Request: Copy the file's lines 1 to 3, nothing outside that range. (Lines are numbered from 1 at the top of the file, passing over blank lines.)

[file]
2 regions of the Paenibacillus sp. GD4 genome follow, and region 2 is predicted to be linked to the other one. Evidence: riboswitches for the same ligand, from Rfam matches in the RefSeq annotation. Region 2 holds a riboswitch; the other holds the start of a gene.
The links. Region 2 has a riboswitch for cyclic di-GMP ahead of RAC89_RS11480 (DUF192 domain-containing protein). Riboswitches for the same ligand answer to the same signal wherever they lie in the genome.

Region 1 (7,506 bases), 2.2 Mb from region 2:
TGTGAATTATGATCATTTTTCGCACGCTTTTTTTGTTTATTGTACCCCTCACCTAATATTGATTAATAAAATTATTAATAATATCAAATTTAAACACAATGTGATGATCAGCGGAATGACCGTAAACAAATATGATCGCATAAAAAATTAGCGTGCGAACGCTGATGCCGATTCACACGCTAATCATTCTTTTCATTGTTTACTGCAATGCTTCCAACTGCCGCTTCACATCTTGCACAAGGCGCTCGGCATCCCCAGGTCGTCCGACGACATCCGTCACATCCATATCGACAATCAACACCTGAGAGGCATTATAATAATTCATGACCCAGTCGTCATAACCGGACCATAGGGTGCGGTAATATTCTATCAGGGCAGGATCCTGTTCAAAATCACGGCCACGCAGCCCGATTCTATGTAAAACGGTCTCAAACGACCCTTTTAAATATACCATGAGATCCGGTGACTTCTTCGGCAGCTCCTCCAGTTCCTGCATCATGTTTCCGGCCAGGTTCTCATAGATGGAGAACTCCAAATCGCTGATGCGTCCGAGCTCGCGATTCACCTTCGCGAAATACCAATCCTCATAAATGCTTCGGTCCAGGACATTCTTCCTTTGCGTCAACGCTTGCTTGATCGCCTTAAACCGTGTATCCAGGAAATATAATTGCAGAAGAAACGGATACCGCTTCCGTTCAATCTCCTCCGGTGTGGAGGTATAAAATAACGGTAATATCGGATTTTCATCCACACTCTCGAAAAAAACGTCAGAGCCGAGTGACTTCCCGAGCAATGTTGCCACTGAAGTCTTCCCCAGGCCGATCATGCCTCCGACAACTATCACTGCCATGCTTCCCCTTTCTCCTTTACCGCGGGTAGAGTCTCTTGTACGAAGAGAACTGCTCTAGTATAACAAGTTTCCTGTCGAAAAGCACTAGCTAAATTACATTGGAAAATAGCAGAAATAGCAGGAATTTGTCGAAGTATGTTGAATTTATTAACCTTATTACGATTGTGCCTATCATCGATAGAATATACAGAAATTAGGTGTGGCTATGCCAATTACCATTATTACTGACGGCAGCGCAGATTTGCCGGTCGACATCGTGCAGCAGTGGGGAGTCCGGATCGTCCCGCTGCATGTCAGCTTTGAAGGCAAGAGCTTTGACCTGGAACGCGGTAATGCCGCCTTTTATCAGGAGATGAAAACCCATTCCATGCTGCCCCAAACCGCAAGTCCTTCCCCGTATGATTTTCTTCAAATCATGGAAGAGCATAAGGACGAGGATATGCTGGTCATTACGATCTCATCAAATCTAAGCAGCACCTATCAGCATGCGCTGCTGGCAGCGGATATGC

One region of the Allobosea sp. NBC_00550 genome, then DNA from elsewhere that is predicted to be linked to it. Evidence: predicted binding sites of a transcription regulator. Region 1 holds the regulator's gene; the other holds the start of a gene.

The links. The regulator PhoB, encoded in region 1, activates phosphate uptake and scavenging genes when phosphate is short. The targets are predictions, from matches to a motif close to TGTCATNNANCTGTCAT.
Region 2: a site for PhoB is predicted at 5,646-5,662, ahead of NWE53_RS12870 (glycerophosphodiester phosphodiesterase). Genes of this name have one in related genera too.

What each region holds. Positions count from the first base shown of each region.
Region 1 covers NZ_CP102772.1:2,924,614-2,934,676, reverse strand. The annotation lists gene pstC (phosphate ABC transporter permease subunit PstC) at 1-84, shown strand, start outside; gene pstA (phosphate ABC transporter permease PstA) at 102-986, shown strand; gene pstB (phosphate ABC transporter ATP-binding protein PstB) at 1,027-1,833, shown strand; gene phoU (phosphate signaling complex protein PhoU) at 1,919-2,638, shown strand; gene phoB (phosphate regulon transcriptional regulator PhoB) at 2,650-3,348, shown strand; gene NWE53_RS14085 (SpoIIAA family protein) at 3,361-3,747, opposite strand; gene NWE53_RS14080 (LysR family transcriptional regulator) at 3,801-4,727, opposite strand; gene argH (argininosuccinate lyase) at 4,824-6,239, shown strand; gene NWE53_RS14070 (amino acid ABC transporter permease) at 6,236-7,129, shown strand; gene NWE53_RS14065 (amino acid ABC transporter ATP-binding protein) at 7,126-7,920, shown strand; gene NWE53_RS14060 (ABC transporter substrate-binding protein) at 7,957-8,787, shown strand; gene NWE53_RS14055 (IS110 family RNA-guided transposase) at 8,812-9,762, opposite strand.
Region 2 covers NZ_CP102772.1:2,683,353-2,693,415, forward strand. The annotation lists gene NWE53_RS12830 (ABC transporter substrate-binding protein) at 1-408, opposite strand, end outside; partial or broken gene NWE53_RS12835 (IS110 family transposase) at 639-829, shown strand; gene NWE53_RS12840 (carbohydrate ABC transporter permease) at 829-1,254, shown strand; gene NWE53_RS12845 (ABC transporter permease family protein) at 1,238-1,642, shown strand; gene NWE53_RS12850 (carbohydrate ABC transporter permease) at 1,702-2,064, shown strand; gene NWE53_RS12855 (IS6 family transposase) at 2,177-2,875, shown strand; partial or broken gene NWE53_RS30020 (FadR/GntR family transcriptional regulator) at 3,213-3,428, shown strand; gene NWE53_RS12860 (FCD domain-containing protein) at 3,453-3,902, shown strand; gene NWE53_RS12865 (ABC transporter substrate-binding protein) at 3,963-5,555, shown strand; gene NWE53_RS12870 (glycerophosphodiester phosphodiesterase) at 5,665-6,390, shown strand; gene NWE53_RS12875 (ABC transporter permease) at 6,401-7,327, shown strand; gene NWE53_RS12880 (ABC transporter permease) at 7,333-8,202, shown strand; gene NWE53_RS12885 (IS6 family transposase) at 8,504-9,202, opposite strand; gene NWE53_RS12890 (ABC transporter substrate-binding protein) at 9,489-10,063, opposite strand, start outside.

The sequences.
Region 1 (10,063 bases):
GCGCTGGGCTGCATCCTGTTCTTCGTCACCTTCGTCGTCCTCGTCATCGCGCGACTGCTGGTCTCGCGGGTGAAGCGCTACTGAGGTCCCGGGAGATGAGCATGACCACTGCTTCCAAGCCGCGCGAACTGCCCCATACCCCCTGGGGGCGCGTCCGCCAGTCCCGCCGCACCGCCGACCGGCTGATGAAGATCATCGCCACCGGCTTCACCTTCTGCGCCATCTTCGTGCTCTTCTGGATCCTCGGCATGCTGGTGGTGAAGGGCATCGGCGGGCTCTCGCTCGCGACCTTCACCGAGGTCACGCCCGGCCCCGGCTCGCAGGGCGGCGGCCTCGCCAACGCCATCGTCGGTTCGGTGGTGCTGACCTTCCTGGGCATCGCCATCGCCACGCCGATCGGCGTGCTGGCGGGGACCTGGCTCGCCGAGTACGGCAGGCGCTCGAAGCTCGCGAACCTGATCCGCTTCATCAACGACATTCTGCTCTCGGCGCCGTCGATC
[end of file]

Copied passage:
2 regions of the Paenibacillus sp. GD4 genome follow, and region 2 is predicted to be linked to the other one. Evidence: riboswitches for the same ligand, from Rfam matches in the RefSeq annotation. Region 2 holds a riboswitch; the other holds the start of a gene.
The links. Region 2 has a riboswitch for cyclic di-GMP ahead of RAC89_RS11480 (DUF192 domain-containing protein). Riboswitches for the same ligand answer to the same signal wherever they lie in the genome.

Region 1 (7,506 bases), 2.2 Mb from region 2: